I really enjoyed the first one a lot and was pretty excited to read the rest. As with the other two I was delighted by the authors involved and the quality of these stories.

The three books are not related to each other (aside from thematic) so it doesn’t matter what order you read them in.

This book revolves around the theme of “hidden doors.”  I like the way each author takes a concept that seems like it would be pretty standard and turns their stories into things that are very different indeed. (more…)

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SOUNDTRACK:  NINA DIAZ & Y LA BAMBA’s LUZ ELENA MENDOZA-“January 9th” & “Living Room” NPR’S SOUTH X LULLABY (March 20, 2017).

I was intrigued by this pairing because Luz Elena Mendoza has a shirt buttoned up to her neck and, from the angle of the first song, it appears that she has her long sleeves down, while Nina Diaz (originally from Girlfriend in a Coma) is wearing a sleeveless T-shirt with tattoos showing up and down her arms.  They seem somewhat mismatched.  Until they sing.  (And also during the second song when it becomes obvious that Luz Elena’s arms are covered in tattoos as well).

The two have never played together, but after NPR Music paired them in the courtyard of St. David’s Episcopal Church for a late evening performance, we’re beginning to wonder why not. They’ve both played the Tiny Desk (Diaz twice, once with Girl In A Coma) and both navigate complex emotions and notions of identity in their music. Also, they just sing beautifully together, Mendoza’s yodel swirling in Diaz’s gritty croon.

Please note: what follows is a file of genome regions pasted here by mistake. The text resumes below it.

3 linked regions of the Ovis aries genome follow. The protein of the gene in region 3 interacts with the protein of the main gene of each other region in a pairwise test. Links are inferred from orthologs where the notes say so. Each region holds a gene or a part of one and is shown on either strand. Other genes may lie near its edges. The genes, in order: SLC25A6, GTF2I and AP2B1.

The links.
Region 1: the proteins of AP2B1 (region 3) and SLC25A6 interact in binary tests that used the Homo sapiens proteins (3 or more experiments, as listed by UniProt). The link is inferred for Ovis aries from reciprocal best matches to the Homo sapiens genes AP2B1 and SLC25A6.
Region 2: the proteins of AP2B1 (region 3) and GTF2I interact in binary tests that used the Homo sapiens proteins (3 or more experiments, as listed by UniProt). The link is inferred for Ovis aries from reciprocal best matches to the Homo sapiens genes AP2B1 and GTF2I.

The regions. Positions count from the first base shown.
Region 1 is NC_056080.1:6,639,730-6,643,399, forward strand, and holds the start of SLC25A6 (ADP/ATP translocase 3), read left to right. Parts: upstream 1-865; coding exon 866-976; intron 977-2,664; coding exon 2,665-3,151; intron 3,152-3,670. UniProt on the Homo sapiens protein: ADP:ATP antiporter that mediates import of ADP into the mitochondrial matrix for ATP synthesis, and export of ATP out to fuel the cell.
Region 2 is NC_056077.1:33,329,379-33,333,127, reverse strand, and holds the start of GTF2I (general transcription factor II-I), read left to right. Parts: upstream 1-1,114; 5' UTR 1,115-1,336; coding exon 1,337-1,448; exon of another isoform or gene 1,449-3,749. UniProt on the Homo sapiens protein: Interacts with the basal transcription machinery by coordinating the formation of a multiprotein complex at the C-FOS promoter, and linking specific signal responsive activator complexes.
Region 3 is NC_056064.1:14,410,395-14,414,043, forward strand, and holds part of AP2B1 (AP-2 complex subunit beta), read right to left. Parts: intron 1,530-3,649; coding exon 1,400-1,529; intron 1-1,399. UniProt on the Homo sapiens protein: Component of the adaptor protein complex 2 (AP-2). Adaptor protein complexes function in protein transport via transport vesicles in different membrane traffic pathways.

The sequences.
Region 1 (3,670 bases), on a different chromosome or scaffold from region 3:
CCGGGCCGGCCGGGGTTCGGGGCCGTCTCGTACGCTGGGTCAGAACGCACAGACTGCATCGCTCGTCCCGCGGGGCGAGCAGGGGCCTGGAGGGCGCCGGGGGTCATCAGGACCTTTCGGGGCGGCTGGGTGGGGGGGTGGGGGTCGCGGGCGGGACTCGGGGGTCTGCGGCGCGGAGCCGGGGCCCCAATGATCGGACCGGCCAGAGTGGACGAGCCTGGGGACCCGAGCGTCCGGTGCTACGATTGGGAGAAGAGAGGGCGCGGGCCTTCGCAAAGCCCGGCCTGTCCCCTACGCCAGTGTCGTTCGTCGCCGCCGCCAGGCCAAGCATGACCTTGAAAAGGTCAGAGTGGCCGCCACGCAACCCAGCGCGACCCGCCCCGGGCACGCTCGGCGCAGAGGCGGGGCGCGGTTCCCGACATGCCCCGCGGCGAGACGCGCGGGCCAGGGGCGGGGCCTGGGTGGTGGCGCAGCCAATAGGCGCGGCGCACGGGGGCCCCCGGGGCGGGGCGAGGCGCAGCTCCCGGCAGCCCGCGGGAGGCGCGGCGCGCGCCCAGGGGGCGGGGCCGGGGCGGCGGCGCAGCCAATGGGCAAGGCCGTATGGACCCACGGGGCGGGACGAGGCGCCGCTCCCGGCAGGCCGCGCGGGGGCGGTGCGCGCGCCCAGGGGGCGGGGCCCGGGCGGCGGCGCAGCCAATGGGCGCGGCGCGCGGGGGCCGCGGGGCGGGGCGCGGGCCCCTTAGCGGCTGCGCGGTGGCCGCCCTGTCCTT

Luz Elena’s song “Living Room” is first.  She plays guitar and sings. It’s a short song with Nina’s nice high harmonies over Luz Elena’s deeper voice.  The blurb also notes: Mendoza shares a brand-new song here, “Living Room.” When the two harmonize its confession — “I feel like I’ve been undressing all my thoughts in front of you” — it is, in tandem, starkly intimate and separate.

Nina Diaz’ song “January 9th” is a bit more fun (partially because I know it from her Tiny Desk Concert, but also because it’s a bit more upbeat).  I like Diaz’ singing quite a bit.  Mendoza’s backing vocals add nicely to the “bad one/sad one” part of the chorus.  The blurb adds: “It’s a bluesy ballad with a through line of ’60s pop, a tribute to her late grandmother, cooed and howled into a warm Austin evening.”

Future collaborations should be called for.

[READ: June 27, 2016] Explorer: The Lost Islands